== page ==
Photos and Review by Oyster.com Investigators
A lot of guests at the small, relaxed hotel are business travelers who wanted something more affordable than the Fontainebleau.
Located directly on the beach, the Eden Roc is smaller, cheaper, and decidedly more relaxed than the flashy Fontainebleau resort next door, despite its recent $200 million renovation (then again, the Fontainebleau got a $1 billion facelift).
With 28 meeting rooms and 46,000 square feet of meeting space, the hotel sees a lot of business travelers. In addition to the on-site conventioneers, the hotel also attracts budget-conscious guests doing business at the Fontainebleau.
There's plenty of space for relaxing off-the-clock. There are three infinity pools, including one that overlooks the ocean. While the pools and the Cabana Beach Bar and Grill right by the boardwalk enjoy a fair amount of traffic, the hotel's interior is pretty deserted. During my stay, just a handful of guests were drinking at the lobby bar or eating at the restaurants. Both the bar and restaurants are perfectly nice, but prettier and pricier pursuits like the Bleau Bar around the corner at the Fontainebleau draw most of the crowds.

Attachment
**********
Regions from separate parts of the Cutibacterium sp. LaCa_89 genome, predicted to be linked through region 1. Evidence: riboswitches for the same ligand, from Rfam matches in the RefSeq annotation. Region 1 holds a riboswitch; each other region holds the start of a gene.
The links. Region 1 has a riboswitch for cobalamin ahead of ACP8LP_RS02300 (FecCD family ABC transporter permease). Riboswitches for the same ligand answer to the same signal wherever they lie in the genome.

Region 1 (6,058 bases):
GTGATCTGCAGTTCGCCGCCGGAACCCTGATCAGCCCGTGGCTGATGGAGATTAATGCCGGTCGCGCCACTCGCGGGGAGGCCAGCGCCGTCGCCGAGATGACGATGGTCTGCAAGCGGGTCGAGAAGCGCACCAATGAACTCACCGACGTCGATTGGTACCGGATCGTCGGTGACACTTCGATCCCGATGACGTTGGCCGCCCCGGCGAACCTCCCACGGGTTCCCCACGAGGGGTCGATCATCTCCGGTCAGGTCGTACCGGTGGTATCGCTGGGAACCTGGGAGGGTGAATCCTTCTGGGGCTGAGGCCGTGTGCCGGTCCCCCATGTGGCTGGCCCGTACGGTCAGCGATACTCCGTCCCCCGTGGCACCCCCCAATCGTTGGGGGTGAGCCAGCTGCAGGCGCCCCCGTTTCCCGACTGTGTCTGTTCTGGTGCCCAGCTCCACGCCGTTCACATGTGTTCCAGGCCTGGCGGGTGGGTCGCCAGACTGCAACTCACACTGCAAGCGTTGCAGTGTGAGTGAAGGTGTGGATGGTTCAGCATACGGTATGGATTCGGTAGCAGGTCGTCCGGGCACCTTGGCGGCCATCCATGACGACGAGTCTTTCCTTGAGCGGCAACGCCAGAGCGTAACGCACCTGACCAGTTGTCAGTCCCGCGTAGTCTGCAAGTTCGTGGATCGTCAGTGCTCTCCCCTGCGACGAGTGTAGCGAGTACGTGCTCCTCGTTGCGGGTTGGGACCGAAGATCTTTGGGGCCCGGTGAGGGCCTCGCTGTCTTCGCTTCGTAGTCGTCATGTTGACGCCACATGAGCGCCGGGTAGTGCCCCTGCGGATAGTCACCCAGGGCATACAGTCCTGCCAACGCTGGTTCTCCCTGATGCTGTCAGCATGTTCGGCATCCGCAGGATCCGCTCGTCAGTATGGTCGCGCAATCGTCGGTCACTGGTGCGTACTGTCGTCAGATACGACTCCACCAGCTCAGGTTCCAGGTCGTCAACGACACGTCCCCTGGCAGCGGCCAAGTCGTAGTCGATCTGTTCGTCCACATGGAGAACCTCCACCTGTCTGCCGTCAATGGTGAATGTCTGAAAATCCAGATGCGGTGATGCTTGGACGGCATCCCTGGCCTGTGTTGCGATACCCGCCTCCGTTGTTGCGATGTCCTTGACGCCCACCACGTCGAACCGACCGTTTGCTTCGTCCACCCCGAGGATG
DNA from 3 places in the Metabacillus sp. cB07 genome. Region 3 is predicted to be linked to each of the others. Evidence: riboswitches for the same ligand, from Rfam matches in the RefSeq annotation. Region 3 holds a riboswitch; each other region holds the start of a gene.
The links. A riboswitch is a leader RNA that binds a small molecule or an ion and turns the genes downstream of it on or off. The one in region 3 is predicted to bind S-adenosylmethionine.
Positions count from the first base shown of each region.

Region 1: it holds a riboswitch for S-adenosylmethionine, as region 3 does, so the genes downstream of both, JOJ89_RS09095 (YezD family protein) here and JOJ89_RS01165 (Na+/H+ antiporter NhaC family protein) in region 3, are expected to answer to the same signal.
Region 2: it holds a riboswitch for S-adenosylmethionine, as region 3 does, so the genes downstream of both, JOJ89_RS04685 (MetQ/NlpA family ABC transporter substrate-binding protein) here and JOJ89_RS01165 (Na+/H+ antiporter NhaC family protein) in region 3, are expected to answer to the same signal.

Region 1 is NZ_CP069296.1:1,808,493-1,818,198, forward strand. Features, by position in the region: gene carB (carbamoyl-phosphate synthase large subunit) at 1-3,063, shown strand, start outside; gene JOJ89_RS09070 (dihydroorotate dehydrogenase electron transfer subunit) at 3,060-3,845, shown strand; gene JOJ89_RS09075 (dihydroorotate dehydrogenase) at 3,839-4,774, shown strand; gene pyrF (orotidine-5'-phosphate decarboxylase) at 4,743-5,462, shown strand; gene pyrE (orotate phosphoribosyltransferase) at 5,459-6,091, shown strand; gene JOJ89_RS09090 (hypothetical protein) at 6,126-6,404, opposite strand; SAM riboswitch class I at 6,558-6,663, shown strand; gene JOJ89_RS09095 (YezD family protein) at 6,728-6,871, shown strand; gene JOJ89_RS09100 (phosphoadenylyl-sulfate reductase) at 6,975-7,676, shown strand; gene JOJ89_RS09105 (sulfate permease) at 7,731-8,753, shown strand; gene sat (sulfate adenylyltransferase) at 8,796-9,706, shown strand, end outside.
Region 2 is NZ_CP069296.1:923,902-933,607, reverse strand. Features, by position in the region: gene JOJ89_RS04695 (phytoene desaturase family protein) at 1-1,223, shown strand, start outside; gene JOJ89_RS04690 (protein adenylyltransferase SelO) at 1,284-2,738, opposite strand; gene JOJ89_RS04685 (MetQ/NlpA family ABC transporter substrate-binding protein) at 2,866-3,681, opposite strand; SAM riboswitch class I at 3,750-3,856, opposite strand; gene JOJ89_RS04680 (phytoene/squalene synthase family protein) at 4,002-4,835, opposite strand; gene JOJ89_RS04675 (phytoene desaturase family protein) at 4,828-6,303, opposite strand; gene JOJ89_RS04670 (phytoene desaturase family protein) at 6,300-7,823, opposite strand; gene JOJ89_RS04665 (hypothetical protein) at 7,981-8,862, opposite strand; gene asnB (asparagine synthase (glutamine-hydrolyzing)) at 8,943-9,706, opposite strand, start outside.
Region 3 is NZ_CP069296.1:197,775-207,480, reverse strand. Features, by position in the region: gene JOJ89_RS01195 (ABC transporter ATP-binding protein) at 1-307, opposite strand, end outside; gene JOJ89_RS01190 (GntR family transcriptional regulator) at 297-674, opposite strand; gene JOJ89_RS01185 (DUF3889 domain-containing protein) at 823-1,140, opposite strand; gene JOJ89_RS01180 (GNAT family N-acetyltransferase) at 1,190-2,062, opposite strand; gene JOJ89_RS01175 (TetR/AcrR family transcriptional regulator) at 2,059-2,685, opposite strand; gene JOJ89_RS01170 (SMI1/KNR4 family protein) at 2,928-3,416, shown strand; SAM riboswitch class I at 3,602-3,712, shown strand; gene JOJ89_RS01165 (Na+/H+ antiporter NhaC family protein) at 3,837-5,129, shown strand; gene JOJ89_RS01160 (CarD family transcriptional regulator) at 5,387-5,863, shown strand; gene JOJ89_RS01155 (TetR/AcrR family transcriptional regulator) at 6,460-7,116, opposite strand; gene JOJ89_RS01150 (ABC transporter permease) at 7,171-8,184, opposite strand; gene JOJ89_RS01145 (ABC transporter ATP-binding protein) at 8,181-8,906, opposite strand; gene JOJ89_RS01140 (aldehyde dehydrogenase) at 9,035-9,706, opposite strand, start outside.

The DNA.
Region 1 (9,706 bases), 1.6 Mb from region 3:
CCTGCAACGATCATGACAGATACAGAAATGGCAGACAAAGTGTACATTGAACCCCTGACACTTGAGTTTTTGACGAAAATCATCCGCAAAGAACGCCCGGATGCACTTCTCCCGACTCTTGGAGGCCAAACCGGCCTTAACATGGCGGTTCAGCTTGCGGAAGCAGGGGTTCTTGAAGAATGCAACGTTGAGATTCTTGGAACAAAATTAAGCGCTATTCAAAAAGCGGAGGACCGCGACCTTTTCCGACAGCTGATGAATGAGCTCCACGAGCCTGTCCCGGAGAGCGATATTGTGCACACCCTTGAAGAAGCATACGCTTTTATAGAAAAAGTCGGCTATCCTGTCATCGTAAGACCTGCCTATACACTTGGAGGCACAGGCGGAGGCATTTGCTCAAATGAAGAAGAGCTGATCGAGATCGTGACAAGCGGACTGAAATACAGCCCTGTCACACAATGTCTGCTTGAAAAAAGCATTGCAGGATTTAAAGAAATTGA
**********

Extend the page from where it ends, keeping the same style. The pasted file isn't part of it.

A fast check-in, helpful bellman, and friendly waiters leave a good impression. However, there's only one attendant for three pools.
For the most part, staff members keep to themselves around the front desk. On the pool deck, for example, there's only one attendant in charge of watching three pools on three different levels -- a safety hazard to say the least!
My server at the Cabana Beach Bar and Grill, one of the hotel's on-site restaurants, was very friendly and attentive. Be sure to ask them for their recommendations from the menu -- they were genuinely excited to see me pick their favorites, and were absolutely spot on (fish tacos all the way!).
Both check-in and checkout took only a breezy couple of minutes and my bellman helped me with my luggage all the way through.